Article Type: Review
ReceivedDate : May 24, 2018
AcceptedDate : July 05, 2018
PublishedDate : July 10, 2018
Corresponding author: Ageliki A Karatza*
Department of Paediatrics, University of Patras Medical School, Patras, Greece
Article Type: Review
ReceivedDate : May 24, 2018
AcceptedDate : July 05, 2018
PublishedDate : July 10, 2018
Key words:patent ductusarteriosus;adult congenital heart disease; transcatheter occlusion; surgical ligation; subacute infective endocarditis/endarteritis; pulmonary hypertension; Eisenmenger syndrome; amplatzer duct occlude
The ductus arteriosus is a vascular structure which derives from the distal portion of the left sixth embryonic arch and connects the junction of the main and left pulmonary artery to the descending aorta distal to origin of the left subclavian artery (1-3). This process is necessary for normal fetal circulation and intra-uterine survival (1). In fetal life, the arterial duct allows for oxygenated blood to bypass the hypertensive pulmonary circulation, since the lungs are not involved in gas exchange and enter the systemic circulation. After birth, the arterial duct closes via a complex biphasic process and becomes the ligamentumarteriosum(4).
The ductus arteriosus closes spontaneously in about 95 % of full-term infants during the first 72 hours of life (5). Persistent patency beyond the third month in term infants is a common form of congenital heart disease with an incidence of 1 to 2000 subjects and represents 5% to 10% of all congenital cardiovascular abnormalities (1-3). Because the ductus arteriosus is a fetal structure, its occurrence is more frequent in children and there is a low incidence in adults, either because of spontaneous or surgical/interventional closure. Persistent patency of the ductus arteriosus is the most common cardiovascular problem of preterm neonates, with an incidence as high as 33% in infants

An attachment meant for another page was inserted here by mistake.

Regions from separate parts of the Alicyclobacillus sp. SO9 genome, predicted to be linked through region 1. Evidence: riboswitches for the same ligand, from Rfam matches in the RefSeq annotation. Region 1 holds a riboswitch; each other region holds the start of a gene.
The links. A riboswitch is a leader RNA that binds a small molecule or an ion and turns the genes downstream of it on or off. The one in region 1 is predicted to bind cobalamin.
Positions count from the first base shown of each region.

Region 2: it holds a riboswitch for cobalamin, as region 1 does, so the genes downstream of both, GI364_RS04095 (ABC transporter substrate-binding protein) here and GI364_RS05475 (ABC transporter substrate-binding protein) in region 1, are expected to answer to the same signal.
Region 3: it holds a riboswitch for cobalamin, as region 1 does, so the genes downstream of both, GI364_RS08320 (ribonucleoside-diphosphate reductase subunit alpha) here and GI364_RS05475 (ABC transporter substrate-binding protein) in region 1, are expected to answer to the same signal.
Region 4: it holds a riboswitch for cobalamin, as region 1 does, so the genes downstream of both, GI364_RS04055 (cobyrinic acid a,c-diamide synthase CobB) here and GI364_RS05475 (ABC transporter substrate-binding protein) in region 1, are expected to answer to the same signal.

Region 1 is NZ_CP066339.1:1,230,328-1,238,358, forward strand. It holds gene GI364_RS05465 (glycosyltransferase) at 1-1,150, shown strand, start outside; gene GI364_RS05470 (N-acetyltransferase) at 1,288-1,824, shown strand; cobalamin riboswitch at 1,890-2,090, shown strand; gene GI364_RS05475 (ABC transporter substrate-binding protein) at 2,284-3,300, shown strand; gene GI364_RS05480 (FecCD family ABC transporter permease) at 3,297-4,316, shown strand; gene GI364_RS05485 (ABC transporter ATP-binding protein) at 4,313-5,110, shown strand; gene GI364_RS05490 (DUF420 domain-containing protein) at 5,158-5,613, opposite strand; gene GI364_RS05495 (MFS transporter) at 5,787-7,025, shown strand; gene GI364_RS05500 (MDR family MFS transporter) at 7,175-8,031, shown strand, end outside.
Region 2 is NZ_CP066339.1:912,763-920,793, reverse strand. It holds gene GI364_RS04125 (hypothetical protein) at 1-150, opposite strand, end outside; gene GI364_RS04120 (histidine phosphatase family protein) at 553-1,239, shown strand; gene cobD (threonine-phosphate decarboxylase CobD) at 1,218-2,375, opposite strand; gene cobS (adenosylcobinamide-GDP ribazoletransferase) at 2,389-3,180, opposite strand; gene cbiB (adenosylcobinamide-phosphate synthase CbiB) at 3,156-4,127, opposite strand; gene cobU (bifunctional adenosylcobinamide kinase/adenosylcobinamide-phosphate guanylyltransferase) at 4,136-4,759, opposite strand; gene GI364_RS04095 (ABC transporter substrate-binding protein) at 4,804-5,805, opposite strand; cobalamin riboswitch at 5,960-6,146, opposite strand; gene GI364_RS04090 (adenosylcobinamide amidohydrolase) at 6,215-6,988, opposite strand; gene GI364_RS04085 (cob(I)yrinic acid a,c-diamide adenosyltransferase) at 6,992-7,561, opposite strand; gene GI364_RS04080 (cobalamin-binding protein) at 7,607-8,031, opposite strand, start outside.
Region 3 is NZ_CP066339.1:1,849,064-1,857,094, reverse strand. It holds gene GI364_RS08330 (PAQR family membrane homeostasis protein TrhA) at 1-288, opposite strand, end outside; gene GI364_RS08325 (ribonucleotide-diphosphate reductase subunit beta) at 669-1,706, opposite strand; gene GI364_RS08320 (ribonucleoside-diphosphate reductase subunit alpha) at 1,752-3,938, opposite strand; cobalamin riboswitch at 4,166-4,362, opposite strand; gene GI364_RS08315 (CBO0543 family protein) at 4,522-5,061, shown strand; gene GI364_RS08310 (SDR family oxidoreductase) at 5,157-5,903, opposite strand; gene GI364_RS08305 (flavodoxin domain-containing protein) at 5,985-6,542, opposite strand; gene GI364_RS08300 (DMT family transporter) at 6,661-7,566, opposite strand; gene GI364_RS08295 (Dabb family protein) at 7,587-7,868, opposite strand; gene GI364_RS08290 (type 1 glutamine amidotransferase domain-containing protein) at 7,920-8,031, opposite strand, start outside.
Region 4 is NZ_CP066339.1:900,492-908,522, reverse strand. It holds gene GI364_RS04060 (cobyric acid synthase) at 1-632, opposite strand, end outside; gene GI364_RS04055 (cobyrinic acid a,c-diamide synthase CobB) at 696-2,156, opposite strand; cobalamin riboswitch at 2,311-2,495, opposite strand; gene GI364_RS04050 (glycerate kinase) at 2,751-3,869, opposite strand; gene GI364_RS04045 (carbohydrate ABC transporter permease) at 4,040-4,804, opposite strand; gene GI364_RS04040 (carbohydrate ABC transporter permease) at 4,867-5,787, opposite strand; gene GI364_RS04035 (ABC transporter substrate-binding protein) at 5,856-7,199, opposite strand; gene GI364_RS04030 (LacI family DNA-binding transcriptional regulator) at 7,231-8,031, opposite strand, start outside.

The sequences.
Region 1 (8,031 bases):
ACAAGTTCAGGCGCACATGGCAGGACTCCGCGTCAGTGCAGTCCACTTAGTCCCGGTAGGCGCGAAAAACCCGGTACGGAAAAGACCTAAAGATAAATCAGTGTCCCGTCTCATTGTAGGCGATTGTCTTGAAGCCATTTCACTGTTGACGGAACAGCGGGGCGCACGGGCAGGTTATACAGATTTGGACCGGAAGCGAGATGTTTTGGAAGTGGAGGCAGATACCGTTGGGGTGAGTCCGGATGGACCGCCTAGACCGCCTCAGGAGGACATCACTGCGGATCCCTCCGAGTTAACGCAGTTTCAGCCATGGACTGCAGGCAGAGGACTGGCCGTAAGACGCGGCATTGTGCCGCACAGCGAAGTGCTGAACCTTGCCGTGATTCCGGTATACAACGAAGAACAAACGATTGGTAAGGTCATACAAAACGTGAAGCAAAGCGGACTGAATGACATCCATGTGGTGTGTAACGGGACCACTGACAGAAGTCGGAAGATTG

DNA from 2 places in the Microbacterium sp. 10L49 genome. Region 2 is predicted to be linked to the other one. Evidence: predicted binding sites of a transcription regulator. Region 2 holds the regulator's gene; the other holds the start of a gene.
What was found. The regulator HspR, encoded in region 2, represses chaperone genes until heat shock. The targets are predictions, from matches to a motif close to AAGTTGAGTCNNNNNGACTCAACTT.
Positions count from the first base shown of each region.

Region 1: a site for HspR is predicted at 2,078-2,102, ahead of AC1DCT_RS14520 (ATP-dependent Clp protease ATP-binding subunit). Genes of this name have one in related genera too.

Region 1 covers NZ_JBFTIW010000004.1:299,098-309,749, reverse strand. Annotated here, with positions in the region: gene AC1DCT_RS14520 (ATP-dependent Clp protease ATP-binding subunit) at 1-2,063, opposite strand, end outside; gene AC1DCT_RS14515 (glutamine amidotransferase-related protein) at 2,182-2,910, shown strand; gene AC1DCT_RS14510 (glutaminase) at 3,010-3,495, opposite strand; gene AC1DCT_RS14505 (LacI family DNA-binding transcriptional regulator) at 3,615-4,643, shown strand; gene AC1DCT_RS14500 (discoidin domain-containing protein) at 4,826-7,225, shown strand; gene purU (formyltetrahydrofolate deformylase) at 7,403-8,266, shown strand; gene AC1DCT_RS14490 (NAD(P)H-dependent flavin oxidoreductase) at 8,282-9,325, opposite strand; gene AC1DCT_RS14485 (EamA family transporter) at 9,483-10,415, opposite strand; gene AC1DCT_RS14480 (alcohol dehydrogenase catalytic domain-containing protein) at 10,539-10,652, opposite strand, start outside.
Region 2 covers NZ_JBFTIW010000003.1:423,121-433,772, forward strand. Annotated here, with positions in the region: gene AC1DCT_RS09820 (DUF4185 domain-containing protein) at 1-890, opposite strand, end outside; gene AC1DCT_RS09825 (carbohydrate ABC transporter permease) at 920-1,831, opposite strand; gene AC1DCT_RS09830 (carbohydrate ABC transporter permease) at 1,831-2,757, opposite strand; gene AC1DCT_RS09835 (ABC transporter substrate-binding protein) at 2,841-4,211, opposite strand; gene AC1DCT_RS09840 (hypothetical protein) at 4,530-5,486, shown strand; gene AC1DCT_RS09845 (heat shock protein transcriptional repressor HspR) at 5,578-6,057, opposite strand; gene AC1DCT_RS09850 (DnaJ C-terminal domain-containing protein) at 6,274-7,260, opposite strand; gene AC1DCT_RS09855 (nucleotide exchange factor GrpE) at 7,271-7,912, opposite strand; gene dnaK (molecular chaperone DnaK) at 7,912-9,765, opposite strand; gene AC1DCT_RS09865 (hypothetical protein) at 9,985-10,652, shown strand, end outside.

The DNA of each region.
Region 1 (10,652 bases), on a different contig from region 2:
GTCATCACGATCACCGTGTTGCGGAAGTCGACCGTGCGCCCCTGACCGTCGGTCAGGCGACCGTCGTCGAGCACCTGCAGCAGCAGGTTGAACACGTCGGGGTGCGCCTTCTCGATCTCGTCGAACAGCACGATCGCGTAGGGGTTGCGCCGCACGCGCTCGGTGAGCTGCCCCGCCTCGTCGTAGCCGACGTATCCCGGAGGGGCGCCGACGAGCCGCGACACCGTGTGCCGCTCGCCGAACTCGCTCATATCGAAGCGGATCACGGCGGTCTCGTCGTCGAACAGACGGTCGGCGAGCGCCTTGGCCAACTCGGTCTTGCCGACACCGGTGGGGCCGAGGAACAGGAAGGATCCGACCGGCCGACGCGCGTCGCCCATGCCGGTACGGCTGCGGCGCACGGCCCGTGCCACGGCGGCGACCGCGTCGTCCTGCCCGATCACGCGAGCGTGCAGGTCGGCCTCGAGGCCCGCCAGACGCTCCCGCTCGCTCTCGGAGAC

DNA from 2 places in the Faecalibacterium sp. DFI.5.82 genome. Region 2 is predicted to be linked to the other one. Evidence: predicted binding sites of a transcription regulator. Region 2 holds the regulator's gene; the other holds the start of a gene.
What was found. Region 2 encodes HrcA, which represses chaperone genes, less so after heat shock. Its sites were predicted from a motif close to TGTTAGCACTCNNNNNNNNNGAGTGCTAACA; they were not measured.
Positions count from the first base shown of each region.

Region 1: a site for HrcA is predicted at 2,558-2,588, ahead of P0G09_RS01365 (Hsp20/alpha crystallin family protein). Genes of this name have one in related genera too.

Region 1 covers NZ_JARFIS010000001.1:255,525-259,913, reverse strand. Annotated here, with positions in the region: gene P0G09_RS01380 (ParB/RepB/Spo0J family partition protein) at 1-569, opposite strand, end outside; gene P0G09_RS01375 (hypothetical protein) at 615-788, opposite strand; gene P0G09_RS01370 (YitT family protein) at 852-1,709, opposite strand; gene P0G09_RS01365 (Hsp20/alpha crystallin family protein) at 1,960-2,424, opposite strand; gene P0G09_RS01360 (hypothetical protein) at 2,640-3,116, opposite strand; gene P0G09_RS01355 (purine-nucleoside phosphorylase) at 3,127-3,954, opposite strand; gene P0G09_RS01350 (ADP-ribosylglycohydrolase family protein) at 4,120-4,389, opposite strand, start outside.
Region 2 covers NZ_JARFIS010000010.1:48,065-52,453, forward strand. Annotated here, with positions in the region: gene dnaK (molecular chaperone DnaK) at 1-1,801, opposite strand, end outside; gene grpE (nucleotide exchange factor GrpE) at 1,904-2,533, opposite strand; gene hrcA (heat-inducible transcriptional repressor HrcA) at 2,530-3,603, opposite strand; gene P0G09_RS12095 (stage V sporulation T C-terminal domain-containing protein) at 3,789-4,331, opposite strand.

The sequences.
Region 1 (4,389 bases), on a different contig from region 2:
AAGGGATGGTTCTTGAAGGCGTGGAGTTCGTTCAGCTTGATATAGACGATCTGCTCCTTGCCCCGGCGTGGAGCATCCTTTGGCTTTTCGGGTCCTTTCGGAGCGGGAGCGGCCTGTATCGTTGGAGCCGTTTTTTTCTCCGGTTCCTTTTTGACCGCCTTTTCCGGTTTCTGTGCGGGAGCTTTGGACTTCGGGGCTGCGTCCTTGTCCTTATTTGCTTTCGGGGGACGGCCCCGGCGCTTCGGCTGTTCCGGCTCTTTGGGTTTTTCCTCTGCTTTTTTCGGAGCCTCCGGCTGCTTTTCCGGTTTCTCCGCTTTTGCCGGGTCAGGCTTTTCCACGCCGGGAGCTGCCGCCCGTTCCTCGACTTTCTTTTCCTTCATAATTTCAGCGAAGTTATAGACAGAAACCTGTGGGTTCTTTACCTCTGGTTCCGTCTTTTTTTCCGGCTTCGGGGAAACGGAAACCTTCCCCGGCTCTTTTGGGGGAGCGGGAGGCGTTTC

PDA can be associated with a variety of congenital anomalies of the heart, however, in the adult it is usually an isolated finding(7).Herein, current attitudes and controversies concerning the management of the adult patient with a PDA are discussed.
The adult with a PDA
Physical examination findings depend on the size of the PDA and the associateddefects.A small PDA presents with a continuous “machinery” murmur which is heard best heard best at the left infraclavicular area. In case of a large duct with pure left-to-right shunt, besides the classic “machinery” murmur, there may be bounding peripheral pulses due to a hyperdynamic circulation and a wide pulse pressure. Adults with a large, nonrestrictive PDAhowever,may have suprasystemicpulmonary artery pressure and develop Eisenmengerphysiology with a right-to-left shunt; in these patients the continuous “machinery” murmur is no longer audible. They may develop differentialcyanosis, with more profound desaturation of the lower extremities associated withclubbing which is more prominent in the toes. This represents themost specific physical sign of a large PDA associated with shunt reversal(8).